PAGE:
The number of oil spills observed this spring in the Finnish sea areas has been alarmingly high. In the last two weeks of April, no less than nine oil spills, confirmed by surveillance flights, were observed. Until those weeks, the number of spills observed in 2008 had amounted to 18. Last year, too, many oil spills were observed in April-May. These illegal oil spills are particularly alarming right now. The bird migration season is going on and birds risk to get contaminated with oil.
The number of possible oil spills detected in the satellite images provided by the European Maritime Safety Agency was especially high in the last days of April. On 29 April there were no less than 12 possible oil spills, and next day, 30 April, there were still eight of them in the images. This is considerably more than usual. In 2007, the average number possible oil spills in a satellite image was 0.52. The sizes of the suspected spills were, however, small. Two of the possible spills detected on 28 April were controlled by the staff of the Kotka Coast Guard Station, and it turned out that the observed substance was not mineral oil. Several hours after the reception of the satellite image on 30 May, the Dornier surveillance plane checked the suspected oil spills, but at this stage there was oil only in one of the places.
Earlier in April, several other illegal oil spills from ships were observed in the EMSA satellite images or by surveillance flights : in the sea areas around the Hanko Peninsula, near Kirkkonummi, and near Kokkola. In three cases the slick was more than 15 km long. On 27 April, a helicopter from the Coastguard checked a slick off the Porkkala Peninsula and found that it was oil. The quantity of oil was estimated to be so large that oil spill response vessels from Estonia and Finland were sent to the area. However, when they reached the site, the major part of the oil had evaporated and the rest had spread into a larger area. Only a thin layer was left, and the oil could not be collected.
Oil spills are particularly noxious during certain seasons. Right now, in spring, migration birds stop to rest in certain areas, and if the oil slick reaches such a site, a large number of birds can be contaminated. Another critical period is the time when the young birds are swimming in the sea, and the third one is the autumn migration period. If many oil spills occur in these seasons, the consequences may be fatal. According to Swedish research results, the populations of common scoter have collapsed, and one of the main reasons is assumed to be the oil spills from ships.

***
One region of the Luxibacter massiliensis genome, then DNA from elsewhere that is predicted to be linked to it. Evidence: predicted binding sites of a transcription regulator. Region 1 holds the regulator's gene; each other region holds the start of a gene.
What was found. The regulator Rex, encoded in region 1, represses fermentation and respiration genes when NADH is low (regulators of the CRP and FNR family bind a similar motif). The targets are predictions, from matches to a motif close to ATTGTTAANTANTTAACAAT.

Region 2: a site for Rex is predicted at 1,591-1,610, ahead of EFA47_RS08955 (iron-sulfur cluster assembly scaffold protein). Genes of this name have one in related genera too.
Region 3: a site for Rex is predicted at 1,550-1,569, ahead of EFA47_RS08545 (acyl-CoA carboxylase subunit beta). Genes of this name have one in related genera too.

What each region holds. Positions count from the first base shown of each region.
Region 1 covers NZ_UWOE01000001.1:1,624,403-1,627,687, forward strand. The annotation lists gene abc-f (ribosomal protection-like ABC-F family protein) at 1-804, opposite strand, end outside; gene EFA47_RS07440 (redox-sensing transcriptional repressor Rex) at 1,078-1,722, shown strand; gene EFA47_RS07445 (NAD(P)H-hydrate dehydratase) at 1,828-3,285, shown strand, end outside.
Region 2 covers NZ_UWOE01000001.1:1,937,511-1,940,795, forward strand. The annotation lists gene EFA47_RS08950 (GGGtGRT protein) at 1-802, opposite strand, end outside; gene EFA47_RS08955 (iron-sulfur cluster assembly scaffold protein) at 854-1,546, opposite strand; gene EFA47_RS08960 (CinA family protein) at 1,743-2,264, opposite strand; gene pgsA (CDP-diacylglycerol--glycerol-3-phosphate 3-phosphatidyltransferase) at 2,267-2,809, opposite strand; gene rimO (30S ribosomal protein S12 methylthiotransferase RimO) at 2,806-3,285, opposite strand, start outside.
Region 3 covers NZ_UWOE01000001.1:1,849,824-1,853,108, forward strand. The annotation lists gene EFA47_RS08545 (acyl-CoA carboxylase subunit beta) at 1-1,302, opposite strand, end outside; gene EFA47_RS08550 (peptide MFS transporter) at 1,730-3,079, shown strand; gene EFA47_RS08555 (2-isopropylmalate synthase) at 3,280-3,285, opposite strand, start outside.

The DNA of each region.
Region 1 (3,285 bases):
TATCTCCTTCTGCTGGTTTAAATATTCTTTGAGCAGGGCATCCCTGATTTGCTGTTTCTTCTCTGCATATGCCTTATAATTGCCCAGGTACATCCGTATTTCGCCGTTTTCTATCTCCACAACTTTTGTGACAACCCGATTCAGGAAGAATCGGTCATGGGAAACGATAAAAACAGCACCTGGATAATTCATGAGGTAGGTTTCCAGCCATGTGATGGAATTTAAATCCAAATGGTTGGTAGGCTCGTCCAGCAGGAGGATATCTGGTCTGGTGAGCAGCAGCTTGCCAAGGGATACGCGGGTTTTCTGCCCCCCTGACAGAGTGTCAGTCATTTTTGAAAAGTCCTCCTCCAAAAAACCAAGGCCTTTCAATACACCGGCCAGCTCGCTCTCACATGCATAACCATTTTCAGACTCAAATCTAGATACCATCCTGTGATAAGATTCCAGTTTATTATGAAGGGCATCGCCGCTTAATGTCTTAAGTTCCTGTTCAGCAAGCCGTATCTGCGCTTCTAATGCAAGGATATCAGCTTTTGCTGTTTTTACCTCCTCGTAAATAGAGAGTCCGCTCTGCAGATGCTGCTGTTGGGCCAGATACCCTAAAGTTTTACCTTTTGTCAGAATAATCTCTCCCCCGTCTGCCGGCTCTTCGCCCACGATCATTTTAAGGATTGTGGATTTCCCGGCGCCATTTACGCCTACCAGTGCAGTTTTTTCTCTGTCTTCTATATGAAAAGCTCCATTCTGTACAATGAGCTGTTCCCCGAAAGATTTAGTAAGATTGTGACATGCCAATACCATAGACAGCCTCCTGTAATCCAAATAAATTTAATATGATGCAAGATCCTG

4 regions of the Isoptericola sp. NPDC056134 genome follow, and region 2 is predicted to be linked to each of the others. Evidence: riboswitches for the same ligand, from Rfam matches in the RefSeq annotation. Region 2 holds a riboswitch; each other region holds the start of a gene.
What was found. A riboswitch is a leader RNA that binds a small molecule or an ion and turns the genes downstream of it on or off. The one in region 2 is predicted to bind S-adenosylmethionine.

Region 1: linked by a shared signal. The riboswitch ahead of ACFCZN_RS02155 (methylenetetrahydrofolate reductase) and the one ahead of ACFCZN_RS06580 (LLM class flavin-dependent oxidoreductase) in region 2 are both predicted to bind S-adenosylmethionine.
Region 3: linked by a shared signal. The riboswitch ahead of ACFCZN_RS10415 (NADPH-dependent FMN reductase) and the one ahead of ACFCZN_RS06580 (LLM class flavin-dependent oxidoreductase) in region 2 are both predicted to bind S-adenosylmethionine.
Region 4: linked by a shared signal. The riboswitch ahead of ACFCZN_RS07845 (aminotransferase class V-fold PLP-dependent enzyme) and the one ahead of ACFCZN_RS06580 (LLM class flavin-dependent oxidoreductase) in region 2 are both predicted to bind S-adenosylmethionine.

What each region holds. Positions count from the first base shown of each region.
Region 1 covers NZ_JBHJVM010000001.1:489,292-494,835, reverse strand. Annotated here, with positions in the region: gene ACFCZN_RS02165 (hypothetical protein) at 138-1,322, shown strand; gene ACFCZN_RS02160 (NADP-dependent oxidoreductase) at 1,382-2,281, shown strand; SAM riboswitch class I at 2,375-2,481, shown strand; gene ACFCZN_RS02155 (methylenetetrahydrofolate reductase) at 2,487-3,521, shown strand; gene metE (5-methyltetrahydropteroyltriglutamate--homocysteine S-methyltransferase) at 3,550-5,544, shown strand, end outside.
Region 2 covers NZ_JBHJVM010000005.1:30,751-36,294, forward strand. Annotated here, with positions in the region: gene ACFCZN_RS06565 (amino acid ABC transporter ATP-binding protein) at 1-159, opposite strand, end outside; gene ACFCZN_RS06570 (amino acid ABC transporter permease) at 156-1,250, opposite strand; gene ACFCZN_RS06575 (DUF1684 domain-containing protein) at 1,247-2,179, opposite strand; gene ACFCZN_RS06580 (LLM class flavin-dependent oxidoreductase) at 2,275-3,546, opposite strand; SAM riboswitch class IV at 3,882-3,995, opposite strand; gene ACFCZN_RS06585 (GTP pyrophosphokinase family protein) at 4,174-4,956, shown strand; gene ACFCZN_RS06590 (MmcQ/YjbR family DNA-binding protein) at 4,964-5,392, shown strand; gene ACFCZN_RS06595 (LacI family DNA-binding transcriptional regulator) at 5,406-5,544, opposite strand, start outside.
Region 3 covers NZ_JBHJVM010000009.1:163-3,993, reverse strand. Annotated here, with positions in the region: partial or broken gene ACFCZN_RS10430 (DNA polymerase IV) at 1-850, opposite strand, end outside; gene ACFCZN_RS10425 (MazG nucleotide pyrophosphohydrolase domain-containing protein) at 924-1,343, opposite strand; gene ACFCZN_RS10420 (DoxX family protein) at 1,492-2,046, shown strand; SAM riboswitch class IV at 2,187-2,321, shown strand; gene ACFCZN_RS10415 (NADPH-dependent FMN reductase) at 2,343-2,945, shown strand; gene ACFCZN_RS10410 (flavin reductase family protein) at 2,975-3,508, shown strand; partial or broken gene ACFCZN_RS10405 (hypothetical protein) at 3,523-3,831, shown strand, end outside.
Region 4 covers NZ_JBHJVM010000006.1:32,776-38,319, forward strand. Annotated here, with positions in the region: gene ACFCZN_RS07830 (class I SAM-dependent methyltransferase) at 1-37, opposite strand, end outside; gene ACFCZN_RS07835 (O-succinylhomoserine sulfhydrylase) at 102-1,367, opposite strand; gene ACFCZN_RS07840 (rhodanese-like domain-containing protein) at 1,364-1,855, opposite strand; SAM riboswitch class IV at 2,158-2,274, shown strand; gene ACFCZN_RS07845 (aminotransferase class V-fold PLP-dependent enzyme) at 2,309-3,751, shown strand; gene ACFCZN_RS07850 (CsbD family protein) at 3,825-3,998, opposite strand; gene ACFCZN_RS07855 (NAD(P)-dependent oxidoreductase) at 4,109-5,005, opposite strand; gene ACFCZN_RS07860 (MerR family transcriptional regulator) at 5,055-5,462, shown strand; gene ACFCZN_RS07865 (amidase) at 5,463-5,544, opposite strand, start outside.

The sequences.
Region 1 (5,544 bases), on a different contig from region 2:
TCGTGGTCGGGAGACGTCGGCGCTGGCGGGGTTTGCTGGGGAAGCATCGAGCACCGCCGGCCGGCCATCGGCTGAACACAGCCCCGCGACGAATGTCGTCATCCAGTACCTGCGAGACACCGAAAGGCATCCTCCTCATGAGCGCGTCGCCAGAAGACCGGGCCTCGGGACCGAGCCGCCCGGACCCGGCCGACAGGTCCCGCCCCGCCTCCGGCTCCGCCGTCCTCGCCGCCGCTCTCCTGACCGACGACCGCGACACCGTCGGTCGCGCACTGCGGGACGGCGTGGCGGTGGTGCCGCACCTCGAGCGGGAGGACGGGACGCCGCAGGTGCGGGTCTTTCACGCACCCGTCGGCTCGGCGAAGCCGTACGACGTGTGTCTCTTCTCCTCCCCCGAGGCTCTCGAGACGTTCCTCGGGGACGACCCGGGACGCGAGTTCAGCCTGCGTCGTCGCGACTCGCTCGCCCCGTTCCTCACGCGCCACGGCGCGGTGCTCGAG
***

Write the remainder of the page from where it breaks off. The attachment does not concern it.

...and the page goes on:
Control can reduce the number of oil spills
According to a recommendation given by the Baltic Marine Environment Protection Commission (HELCOM), each of the coastal countries around the Baltic Sea should control the most heavily used fairways by flight surveillance at least twice a week. The Finnish Border Guard has in addition to its border control functions undertaken to carry out environmental surveillance flights using its Dornier surveillance aircraft. The Finnish Environment Institute has furnished the planes with devices for environmental surveillance. The devices are now ten years old and they are currently being replaced by new ones. The equipment has made it possible to control the oil spills efficiently. Using the side-looking airborne radar it is possible to monitor a zone of 20 nautical miles on both sides of the flight route. In addition to the airplanes, the helicopters of the Border Guard control the oil spills in connection to their other activities. There are no special devices for environmental surveillance aboard the helicopters, but they can more easily take a sample of an oil slick if a laboratory analysis is needed.
The surveillance airplanes are of crucial importance for the oil spill control. The satellite images of EMSA are very useful but they cannot replace the surveillance flights. A slick detected in a satellite image is only a suspected oil spill. To make sure that it really is an oil slick, it must be controlled on the site.
Ships caught in the act must pay an oil spill fee imposed by the Border Guard. Surveillance airplanes and helicopters are essential when the evidence material is collected.
To keep the number of spills down, the flight surveillance must be both efficient and visible. At present, 500-600 hours of surveillance flights are annually carried out in Finland. The annual number of flight hours in Sweden is 2000-3500 and in Estonia 200-450. More efficient flight control in the northern part of the Baltic Sea has been a major priority in the last few years. Sweden is about to take into use modern equipment in all its three surveillance airplanes, and Estonia has since the beginning of this year used new equipment for its environmental surveillance flights.
Finland, Sweden and Estonia exchange information about their surveillance flights, in order to make the surveillance of the most heavily used fairways as efficient as possible. Moreover, the countries around the Baltic Sea organize regularly joint control operations. In April, Finland participated in a ten days long campaign organized by Denmark.